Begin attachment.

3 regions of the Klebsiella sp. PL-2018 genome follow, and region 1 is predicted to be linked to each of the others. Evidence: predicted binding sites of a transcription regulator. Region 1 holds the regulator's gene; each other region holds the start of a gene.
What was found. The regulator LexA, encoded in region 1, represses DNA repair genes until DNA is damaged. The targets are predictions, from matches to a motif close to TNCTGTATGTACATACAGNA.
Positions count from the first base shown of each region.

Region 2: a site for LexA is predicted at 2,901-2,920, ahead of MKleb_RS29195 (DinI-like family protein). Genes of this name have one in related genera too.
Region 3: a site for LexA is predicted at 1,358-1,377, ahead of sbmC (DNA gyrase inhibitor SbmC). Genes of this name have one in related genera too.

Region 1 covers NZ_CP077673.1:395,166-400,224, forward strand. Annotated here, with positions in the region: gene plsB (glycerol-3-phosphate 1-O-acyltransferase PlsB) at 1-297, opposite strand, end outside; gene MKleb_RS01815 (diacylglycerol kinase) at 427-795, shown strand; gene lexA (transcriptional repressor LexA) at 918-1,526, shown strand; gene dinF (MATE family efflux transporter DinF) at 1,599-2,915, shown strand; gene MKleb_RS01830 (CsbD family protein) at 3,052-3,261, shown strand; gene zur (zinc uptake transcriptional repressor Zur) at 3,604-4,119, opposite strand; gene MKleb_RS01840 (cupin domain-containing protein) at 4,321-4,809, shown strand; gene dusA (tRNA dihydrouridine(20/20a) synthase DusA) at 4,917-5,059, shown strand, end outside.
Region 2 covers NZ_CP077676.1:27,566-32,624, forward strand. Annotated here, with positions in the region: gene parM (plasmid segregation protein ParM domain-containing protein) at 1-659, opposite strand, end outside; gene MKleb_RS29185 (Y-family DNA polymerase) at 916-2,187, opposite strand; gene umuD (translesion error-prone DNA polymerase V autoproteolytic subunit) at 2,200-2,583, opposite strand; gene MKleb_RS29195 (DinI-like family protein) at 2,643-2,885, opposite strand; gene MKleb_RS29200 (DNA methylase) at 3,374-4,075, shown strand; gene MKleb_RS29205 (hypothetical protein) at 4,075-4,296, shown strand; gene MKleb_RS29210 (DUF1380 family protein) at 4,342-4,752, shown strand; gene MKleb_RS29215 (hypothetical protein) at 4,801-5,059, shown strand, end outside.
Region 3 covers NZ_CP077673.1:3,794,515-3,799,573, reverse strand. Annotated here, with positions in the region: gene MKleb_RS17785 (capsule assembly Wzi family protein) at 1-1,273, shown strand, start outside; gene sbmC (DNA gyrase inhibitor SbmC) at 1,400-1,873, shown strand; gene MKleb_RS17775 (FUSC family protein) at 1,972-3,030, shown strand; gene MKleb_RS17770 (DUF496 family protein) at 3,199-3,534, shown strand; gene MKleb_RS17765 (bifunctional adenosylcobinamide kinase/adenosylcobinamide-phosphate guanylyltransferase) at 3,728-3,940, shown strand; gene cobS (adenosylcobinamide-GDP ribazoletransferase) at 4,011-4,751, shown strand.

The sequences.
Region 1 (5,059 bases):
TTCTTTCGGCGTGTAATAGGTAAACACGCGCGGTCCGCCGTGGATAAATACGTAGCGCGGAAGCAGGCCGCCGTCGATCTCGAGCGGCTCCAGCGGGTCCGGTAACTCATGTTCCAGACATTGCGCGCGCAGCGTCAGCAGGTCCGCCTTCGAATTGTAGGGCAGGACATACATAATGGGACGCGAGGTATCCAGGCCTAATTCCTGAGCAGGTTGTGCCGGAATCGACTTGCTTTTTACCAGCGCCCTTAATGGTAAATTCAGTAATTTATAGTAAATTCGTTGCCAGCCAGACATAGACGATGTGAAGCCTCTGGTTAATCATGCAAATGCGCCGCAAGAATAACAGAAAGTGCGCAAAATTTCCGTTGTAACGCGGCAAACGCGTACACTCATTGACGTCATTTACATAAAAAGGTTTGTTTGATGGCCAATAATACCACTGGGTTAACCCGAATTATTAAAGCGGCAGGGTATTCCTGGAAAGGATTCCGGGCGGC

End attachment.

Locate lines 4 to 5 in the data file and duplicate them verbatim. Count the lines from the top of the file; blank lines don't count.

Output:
Region 2: a site for LexA is predicted at 2,901-2,920, ahead of MKleb_RS29195 (DinI-like family protein). Genes of this name have one in related genera too.
Region 3: a site for LexA is predicted at 1,358-1,377, ahead of sbmC (DNA gyrase inhibitor SbmC). Genes of this name have one in related genera too.